Saturday, April 2, 2011
The Penny Black Stamp
Strange as it may seem, until 1840, persons receiving their mail from the postman had to pay for it upon delivery each day, or else face it being returned to sender.
Then Sir Rowland Hill's idea to charge the sender rather than the recipient was implemented, and a paper adhesive stamp was used as proof that payment had been received.
And from that day, stamp collecting was born.
Just days after the Penny Black came the Two Penny Blue. Whereas the Penny Black allowed for mail to be sent anywhere in Britain with a weight of under a half ounce, the Two Penny Blue was good for a full ounce.
Although the Penny Black was in use for only a little over a year - it was replaced by the Penny Red in order to better show a postmark - it is not a rare stamp. The custom of the day was to place the address and stamp on the outside of the folded letter itself; therefore, any saved correspondence from this period bears the stamp. Curiously, Hill also invented the envelope, out of a similar brainstorming attempt to improve the postal service. Once the envelope became popular, people would often save the letter but throw the envelope away, leading to harder-to-find philatelic specimens.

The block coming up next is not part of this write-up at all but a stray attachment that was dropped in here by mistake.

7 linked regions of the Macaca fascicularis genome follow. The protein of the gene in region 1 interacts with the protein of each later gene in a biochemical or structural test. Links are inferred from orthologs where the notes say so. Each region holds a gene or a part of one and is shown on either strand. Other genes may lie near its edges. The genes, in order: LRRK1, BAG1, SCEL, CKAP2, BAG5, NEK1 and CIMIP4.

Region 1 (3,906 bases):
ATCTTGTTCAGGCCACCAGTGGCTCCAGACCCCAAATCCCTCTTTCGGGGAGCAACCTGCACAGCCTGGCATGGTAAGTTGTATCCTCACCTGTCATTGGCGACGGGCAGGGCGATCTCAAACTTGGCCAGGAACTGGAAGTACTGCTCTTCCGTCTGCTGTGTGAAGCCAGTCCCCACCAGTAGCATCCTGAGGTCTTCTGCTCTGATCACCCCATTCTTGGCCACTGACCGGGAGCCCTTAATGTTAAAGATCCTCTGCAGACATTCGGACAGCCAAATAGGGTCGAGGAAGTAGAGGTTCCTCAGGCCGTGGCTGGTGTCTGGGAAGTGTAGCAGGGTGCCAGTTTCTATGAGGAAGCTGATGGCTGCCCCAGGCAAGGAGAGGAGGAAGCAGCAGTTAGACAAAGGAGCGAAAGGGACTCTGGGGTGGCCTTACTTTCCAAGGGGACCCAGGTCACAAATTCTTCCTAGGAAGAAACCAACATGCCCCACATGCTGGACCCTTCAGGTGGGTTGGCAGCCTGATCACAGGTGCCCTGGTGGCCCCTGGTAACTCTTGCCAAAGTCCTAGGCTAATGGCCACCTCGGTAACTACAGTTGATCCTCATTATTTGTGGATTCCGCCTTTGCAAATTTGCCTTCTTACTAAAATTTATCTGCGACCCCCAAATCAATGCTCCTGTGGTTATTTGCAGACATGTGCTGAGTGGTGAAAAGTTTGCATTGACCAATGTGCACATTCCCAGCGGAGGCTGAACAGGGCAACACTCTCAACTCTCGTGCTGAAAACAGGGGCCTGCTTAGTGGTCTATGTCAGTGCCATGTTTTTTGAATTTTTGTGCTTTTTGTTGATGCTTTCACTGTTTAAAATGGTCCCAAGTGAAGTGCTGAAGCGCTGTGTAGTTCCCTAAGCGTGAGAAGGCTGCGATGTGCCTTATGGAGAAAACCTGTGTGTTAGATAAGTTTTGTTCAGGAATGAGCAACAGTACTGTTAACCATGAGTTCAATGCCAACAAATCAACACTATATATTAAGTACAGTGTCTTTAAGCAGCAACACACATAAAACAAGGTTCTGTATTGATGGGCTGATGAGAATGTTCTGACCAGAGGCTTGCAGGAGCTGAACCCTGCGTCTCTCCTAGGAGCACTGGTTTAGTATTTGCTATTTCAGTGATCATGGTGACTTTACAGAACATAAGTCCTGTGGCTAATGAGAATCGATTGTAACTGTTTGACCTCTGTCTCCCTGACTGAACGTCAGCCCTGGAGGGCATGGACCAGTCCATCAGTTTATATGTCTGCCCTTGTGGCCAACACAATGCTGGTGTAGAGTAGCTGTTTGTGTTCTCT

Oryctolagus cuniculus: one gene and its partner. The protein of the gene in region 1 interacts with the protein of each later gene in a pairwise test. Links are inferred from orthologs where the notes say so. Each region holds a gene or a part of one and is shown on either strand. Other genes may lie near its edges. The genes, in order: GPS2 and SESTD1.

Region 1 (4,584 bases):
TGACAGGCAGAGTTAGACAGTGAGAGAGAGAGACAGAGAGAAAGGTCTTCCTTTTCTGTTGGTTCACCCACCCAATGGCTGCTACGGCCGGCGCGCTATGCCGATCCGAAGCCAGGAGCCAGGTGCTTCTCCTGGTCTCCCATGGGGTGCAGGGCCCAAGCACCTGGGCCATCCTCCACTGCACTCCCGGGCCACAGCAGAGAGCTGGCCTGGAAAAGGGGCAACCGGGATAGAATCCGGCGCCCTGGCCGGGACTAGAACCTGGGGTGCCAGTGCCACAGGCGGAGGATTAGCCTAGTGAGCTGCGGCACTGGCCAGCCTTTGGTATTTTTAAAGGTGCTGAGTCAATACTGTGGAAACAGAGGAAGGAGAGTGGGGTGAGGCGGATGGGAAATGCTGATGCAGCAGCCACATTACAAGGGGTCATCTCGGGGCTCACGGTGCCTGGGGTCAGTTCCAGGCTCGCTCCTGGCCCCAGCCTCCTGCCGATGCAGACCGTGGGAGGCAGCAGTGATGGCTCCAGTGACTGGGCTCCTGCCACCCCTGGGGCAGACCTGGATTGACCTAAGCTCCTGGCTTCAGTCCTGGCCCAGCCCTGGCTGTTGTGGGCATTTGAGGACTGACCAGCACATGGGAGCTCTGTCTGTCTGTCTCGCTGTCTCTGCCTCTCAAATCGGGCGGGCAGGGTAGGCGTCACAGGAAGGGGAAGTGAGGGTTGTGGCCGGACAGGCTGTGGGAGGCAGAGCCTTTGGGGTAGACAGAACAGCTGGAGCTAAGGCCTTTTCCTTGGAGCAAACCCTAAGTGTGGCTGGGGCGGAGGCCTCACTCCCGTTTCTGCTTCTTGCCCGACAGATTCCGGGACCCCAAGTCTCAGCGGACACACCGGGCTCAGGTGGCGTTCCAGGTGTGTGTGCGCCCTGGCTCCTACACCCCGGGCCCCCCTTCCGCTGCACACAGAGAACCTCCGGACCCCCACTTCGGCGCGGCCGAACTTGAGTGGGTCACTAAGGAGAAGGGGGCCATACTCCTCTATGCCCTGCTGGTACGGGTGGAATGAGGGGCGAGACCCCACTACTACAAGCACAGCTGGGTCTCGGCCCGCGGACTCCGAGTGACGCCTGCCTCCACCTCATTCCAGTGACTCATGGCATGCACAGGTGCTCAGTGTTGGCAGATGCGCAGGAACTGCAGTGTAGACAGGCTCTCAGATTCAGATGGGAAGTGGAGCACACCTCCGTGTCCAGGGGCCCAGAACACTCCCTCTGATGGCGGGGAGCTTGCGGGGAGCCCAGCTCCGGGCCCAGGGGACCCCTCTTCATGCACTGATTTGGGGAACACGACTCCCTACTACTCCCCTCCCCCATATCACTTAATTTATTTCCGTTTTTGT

Even now, as then, British stamps are the only ones on the planet that do not mention their country of origin.
Meanwhile, in the United States, individual postmasters were inspired by the example set back home in England, and a few experimented with the idea of postage stamps strictly on a random local basis. The first official U.S. postage stamp, however, came in 1847 with a 5-cent Benjamin Franklin and a 10-cent George Washington. With America still being a very young country and lacking the infrastructure of Great Britain, our stamps were costly from the getgo. Regardless of weight, the 10 cent stamp was used for mailings involving over 300 miles.